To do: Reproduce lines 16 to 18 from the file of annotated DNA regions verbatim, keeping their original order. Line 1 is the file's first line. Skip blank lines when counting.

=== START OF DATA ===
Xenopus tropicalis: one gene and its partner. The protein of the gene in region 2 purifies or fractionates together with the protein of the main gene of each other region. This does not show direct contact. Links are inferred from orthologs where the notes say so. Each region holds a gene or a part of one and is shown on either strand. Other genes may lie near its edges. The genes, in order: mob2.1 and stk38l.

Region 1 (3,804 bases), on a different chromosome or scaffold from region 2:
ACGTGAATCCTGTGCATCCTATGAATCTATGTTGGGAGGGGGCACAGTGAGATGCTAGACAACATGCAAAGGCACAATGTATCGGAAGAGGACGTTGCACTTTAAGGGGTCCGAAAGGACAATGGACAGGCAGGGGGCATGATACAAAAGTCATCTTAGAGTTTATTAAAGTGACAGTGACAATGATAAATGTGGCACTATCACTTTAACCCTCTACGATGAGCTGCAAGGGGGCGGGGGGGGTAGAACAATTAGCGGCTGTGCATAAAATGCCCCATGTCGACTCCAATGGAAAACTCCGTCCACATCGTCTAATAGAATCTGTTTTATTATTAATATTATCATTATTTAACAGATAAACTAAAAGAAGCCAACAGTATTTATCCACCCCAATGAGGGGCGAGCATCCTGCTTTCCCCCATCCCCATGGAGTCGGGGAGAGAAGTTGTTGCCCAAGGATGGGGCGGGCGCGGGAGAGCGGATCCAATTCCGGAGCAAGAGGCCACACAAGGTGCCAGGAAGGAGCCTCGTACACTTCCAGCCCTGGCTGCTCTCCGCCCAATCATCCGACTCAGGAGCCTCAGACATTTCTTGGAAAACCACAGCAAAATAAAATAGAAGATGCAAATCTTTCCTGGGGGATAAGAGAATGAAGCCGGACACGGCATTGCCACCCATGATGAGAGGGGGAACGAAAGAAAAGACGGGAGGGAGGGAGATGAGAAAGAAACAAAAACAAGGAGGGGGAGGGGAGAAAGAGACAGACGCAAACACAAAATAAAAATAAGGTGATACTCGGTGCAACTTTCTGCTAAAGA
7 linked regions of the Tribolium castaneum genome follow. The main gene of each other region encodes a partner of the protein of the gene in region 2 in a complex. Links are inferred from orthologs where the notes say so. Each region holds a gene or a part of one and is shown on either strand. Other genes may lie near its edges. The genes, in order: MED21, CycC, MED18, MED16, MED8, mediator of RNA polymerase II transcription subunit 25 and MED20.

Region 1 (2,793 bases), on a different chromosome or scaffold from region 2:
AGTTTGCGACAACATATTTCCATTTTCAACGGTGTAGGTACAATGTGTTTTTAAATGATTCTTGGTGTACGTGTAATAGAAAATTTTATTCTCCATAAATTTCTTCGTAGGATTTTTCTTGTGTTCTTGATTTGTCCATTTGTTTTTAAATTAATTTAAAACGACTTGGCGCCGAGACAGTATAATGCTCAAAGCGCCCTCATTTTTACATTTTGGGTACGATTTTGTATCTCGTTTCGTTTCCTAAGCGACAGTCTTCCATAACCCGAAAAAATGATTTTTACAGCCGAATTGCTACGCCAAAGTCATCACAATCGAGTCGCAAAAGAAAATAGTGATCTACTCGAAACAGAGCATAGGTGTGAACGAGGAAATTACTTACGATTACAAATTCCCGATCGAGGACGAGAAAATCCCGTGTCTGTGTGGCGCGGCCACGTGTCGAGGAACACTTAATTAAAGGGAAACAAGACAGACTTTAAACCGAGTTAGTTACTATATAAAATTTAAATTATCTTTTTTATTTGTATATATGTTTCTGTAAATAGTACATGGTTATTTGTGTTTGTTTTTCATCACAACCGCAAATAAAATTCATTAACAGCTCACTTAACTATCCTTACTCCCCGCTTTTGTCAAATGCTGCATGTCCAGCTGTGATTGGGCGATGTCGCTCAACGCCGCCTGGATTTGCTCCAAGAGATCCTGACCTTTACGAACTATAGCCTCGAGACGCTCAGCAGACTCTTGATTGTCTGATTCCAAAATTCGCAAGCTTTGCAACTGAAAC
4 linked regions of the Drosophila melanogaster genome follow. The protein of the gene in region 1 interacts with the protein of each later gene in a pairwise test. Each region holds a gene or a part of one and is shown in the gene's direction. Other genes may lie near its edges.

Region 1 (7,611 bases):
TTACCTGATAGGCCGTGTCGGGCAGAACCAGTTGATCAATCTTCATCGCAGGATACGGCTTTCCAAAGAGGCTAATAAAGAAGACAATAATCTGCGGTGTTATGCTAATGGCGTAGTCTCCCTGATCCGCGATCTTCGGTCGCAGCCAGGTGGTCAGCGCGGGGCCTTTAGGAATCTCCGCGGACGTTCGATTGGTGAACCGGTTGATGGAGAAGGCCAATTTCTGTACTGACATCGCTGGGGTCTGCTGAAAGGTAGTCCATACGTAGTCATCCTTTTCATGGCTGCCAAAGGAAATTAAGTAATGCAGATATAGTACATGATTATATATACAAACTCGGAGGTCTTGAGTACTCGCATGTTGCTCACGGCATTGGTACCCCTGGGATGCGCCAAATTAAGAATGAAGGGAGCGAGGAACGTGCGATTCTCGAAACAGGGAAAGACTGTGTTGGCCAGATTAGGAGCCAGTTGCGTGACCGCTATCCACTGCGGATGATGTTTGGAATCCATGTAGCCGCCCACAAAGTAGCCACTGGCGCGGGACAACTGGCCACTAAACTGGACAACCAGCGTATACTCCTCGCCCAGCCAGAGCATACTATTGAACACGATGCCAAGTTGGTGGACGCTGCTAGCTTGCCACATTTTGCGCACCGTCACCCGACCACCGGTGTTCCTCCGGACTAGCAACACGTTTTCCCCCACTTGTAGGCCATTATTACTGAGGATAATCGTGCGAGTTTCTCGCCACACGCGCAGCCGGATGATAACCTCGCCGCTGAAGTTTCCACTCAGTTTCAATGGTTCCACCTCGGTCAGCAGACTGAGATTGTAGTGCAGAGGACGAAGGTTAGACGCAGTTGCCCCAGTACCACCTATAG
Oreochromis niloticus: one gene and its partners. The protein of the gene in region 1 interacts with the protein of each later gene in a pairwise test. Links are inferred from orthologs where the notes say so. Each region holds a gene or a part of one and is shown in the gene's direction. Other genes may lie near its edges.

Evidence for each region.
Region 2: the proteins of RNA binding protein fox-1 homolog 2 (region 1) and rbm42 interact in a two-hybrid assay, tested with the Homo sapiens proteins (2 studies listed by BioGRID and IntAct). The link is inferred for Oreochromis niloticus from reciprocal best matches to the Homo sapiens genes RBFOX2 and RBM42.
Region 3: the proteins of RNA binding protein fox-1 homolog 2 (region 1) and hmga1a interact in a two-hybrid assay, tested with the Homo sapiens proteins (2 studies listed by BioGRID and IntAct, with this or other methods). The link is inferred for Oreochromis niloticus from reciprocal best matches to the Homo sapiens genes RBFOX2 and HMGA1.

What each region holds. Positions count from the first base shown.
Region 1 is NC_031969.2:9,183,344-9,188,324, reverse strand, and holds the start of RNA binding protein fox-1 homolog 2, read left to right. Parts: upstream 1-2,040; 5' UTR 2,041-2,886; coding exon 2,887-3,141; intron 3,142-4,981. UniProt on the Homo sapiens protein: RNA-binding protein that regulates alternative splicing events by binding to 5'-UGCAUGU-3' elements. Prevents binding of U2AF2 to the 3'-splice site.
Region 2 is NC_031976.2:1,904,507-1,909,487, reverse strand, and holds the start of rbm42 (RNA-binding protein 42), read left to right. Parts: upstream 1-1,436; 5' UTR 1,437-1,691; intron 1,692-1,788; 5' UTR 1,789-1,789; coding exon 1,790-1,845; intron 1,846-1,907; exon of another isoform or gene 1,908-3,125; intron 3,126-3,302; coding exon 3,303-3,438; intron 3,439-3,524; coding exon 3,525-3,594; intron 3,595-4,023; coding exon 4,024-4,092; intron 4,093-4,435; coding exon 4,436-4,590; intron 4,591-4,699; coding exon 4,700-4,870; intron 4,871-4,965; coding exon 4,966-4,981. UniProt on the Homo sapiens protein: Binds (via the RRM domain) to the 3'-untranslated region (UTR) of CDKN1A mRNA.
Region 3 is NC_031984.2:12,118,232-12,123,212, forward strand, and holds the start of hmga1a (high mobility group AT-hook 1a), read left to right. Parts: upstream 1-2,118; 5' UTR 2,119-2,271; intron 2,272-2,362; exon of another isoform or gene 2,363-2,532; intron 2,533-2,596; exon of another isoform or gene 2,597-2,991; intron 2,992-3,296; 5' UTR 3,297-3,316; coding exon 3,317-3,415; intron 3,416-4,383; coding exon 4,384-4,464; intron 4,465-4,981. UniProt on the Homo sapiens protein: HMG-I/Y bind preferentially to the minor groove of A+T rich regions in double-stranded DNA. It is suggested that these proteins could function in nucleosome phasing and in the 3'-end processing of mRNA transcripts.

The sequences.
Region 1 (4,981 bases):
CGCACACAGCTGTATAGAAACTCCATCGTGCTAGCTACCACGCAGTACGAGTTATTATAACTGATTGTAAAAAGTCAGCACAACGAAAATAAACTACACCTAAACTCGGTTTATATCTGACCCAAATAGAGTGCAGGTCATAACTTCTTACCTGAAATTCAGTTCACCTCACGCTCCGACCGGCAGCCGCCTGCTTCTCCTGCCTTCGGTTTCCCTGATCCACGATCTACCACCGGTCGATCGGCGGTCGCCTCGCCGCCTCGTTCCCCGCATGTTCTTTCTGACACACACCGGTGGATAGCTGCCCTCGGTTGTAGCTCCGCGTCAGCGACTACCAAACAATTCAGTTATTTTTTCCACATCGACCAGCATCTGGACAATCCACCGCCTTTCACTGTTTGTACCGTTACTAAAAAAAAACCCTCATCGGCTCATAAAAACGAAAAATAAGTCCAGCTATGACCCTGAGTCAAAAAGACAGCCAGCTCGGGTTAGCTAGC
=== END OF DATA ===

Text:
Region 2 is NC_031976.2:1,904,507-1,909,487, reverse strand, and holds the start of rbm42 (RNA-binding protein 42), read left to right. Parts: upstream 1-1,436; 5' UTR 1,437-1,691; intron 1,692-1,788; 5' UTR 1,789-1,789; coding exon 1,790-1,845; intron 1,846-1,907; exon of another isoform or gene 1,908-3,125; intron 3,126-3,302; coding exon 3,303-3,438; intron 3,439-3,524; coding exon 3,525-3,594; intron 3,595-4,023; coding exon 4,024-4,092; intron 4,093-4,435; coding exon 4,436-4,590; intron 4,591-4,699; coding exon 4,700-4,870; intron 4,871-4,965; coding exon 4,966-4,981. UniProt on the Homo sapiens protein: Binds (via the RRM domain) to the 3'-untranslated region (UTR) of CDKN1A mRNA.
Region 3 is NC_031984.2:12,118,232-12,123,212, forward strand, and holds the start of hmga1a (high mobility group AT-hook 1a), read left to right. Parts: upstream 1-2,118; 5' UTR 2,119-2,271; intron 2,272-2,362; exon of another isoform or gene 2,363-2,532; intron 2,533-2,596; exon of another isoform or gene 2,597-2,991; intron 2,992-3,296; 5' UTR 3,297-3,316; coding exon 3,317-3,415; intron 3,416-4,383; coding exon 4,384-4,464; intron 4,465-4,981. UniProt on the Homo sapiens protein: HMG-I/Y bind preferentially to the minor groove of A+T rich regions in double-stranded DNA. It is suggested that these proteins could function in nucleosome phasing and in the 3'-end processing of mRNA transcripts.

The sequences.